Water Resources Research Act Program

Details for Project ID 2019WA269B

Reuse of food processing wastewater in Washington State

Institute: Washington
Year Established: 2019 Start Date: 2019-05-31 End Date: 2020-05-30
Total Federal Funds: $27,423 Total Non-Federal Funds: $54,847

Principal Investigators: Indranil Chowdhury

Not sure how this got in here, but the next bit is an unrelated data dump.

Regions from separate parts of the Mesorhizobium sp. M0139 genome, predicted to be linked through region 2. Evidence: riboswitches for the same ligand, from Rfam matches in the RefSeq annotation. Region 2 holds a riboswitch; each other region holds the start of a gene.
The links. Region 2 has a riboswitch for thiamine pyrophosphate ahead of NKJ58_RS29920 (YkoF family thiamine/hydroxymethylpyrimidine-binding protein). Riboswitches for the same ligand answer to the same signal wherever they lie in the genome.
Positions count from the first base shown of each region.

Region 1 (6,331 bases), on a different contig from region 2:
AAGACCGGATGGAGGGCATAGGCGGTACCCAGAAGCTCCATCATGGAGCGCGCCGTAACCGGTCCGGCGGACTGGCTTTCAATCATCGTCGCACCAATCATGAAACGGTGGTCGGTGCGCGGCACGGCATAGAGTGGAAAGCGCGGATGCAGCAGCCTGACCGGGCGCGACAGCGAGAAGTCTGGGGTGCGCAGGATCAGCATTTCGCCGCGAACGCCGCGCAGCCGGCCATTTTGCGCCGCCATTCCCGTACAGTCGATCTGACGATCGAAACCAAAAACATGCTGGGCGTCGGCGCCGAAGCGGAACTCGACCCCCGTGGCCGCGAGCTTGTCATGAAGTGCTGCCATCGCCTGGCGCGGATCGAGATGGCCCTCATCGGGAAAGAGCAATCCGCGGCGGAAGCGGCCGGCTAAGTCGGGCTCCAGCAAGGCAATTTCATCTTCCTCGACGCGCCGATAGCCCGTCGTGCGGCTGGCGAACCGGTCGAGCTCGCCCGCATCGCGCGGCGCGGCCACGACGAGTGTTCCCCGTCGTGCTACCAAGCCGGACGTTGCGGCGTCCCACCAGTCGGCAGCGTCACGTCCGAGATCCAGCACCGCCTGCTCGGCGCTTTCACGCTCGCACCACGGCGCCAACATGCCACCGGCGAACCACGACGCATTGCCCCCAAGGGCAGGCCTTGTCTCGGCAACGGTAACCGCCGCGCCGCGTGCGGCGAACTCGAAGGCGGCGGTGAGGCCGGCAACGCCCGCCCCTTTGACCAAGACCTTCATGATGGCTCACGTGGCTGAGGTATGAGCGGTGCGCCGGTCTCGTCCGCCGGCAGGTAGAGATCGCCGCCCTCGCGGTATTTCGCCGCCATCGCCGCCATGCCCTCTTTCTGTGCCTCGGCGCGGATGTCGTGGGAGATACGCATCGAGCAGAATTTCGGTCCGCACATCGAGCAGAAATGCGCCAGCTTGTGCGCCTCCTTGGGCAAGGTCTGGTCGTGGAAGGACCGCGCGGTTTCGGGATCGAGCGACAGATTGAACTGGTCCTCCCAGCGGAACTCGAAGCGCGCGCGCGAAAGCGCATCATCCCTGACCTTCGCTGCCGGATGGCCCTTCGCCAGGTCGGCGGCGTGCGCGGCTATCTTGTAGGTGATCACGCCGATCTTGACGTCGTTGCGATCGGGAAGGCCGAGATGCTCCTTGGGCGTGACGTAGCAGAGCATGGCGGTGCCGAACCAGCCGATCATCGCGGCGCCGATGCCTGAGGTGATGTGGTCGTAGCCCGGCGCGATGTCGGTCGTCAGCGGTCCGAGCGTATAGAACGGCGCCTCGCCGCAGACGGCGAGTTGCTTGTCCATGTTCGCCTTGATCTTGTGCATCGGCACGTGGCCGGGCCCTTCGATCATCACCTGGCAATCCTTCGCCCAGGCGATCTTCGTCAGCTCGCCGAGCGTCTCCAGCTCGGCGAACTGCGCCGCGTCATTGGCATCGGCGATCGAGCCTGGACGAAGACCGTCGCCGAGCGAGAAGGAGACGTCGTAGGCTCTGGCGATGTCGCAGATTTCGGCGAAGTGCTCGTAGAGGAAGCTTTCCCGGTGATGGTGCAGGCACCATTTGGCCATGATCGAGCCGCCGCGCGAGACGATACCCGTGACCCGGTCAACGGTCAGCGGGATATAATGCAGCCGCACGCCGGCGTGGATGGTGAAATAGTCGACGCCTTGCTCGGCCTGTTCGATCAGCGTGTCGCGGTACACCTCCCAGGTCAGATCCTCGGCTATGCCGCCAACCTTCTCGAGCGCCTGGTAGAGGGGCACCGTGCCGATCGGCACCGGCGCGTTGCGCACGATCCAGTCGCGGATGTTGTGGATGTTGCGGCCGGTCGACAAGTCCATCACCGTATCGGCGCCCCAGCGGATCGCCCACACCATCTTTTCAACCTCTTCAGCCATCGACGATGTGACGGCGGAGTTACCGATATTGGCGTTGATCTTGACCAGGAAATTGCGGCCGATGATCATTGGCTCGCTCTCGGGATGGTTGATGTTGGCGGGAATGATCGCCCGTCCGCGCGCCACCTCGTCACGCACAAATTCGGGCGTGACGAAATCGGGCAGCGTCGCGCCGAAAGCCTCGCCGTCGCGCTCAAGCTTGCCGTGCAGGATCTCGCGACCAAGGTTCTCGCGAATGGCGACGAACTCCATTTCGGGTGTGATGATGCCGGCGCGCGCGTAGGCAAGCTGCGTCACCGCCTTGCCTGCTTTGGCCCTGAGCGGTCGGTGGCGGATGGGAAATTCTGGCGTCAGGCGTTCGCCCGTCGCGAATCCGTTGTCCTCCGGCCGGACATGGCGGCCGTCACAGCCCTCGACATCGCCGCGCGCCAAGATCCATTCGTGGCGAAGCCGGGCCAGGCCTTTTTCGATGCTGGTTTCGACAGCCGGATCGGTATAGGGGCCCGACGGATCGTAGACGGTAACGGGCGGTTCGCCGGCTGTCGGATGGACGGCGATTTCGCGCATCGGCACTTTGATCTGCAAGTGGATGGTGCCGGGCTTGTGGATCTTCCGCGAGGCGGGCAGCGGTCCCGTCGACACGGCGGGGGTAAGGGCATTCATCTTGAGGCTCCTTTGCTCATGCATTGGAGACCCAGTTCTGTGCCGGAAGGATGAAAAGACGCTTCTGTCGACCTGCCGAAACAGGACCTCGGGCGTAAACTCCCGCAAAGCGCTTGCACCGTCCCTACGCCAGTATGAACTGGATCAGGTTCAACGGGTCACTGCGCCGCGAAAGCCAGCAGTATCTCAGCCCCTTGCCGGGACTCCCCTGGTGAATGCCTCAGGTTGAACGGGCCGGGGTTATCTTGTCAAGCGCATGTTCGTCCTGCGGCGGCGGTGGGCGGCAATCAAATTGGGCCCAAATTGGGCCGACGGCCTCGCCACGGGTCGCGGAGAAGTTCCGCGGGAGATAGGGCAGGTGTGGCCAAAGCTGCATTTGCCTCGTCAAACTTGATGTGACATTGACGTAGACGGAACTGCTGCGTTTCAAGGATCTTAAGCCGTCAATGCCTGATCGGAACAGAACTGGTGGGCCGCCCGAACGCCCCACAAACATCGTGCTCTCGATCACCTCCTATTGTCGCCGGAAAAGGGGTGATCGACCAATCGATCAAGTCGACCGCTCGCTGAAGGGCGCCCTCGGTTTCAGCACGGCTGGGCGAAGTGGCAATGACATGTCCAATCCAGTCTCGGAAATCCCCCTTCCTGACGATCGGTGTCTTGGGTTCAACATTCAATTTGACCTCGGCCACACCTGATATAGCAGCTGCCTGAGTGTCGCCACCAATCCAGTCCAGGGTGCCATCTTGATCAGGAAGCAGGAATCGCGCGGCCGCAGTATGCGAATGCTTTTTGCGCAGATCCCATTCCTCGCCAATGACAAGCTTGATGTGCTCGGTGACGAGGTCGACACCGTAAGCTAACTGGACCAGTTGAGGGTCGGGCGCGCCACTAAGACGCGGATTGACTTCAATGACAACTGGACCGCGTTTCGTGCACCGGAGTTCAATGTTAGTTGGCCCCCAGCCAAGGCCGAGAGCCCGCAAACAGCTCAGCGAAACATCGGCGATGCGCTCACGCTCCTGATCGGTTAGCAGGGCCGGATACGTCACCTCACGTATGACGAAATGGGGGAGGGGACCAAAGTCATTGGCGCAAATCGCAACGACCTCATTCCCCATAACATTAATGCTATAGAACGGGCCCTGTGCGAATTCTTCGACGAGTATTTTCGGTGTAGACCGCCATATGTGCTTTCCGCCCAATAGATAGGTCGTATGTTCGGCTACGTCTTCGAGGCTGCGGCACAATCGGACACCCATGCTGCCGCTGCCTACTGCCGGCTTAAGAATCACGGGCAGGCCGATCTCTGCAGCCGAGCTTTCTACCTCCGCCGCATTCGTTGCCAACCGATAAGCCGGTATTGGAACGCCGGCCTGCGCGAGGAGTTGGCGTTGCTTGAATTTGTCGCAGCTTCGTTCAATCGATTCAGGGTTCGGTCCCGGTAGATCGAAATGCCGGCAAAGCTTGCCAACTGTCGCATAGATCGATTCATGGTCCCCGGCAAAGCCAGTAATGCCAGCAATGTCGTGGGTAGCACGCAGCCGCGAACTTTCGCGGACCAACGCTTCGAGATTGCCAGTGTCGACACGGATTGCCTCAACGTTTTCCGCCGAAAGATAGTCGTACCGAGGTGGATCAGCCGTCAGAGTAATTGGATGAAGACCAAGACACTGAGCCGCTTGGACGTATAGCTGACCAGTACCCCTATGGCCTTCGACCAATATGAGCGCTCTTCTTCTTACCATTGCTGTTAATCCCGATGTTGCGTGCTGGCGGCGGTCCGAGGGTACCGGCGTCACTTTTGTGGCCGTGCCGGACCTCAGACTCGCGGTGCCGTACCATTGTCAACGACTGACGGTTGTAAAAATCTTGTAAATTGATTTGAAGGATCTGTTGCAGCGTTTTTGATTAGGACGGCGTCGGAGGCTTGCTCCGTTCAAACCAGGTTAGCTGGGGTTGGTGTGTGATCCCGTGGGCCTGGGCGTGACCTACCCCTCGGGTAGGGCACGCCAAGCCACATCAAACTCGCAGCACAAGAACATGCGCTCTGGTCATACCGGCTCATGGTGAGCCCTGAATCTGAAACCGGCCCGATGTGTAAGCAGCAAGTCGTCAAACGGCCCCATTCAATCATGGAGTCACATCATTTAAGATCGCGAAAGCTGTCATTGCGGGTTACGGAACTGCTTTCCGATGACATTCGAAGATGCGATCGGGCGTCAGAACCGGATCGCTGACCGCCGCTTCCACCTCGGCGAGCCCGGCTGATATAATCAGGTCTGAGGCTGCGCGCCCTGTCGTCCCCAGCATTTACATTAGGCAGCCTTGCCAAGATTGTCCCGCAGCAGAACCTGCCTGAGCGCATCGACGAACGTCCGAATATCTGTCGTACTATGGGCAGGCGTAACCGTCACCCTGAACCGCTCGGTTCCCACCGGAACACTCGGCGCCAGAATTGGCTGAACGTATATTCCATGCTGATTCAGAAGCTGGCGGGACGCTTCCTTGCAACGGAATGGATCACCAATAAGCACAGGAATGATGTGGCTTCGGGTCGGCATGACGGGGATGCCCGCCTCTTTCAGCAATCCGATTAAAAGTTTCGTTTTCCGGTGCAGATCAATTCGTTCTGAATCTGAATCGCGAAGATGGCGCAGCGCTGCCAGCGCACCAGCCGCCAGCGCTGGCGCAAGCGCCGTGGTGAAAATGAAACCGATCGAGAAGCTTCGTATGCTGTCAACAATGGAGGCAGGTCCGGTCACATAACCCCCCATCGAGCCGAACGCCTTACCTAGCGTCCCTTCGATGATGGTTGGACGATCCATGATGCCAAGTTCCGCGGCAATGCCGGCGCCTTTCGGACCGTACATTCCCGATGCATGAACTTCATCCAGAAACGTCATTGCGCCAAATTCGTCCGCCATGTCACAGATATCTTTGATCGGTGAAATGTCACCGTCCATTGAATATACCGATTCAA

Abstract: The objective of this study is to investigate the technical feasibility of treating food-processing wastewater to direct potable reuse in Washington State. Washington State is a leading producer of numerous fruit and vegetable crops. The agriculture and food-manufacturing sector is a cornerstone of Washington’s economy in both rural communities and metropolitan areas. Communities use in excess of 60 percent of their annual potable water to supply food-processing industries. The food processing industries in the arid climate of central Washington are facing challenges due to climate change, water shortage and groundwater depletion. Hence, there is a critical need for reuse of wastewater for sustainability of food processing industries in Washington State. Food processing wastewater is high in salt and organic contents. Excessive salt in the soil will eventually cause the fields to be incapable of growing crops. Hence, desalination of food processing wastewater is necessary. However, desalination of food processing wastewater remains a challenge due to its high salt and organic matter contents. Membranes for treating wastewater with high organic loading are extremely susceptible to biofouling. Therefore, there is a critical need to improve the antifouling properties of membranes to prevent biofouling during the desalination of food processing wastewater. In this project, we will develop novel two dimensional nanostructure-based membranes for desalination of food processing wastewater. Two dimensional nanomaterials, one atom thick, can significantly reduce membrane thickness and reduce membrane fouling and increase water permeability. To address this need and produce effective nanocomposite membranes, we will use a combination of graphene family nanomaterials and transition metal dichalcogenides to provide both antifouling and foul release properties. We will also work with food processing facilities in Quincy and Othello (both in Washington State) as wastewater sampling locations. Washington State Department of Ecology will support our efforts with food processing facilities. It will take three tasks to accomplish the proposed project. In Task 1, we will collect wastewater from food processing facilities in Quincy and Othello, WA. We will develop membranes using the selected two dimensional nanomaterials in Task 2. In Task 3, will include testing the performance of the membranes using the food processing wastewater. Membranes that show excellent antifouling properties will be recommended for the desalination of food processing wastewater with high salt content. The team will work with Washington State Department of Ecology and Washington State Department of Health to discuss the test results and required modifications to meet direct potable standards. This proposed project will provide support for one Ph.D. student and contribute to the thesis of the student. Additionally, this project supports the mentoring of Assistant Professor (Dr. Chowdhury) by a senior faculty member (Dr. Carpenter-Boggs). The work performed will provide the basis for subsequent publications and funding proposals investigating the food wastewater reuse. The research team will disseminate findings of this and future studies to the stakeholders through relationships fostered in the present project.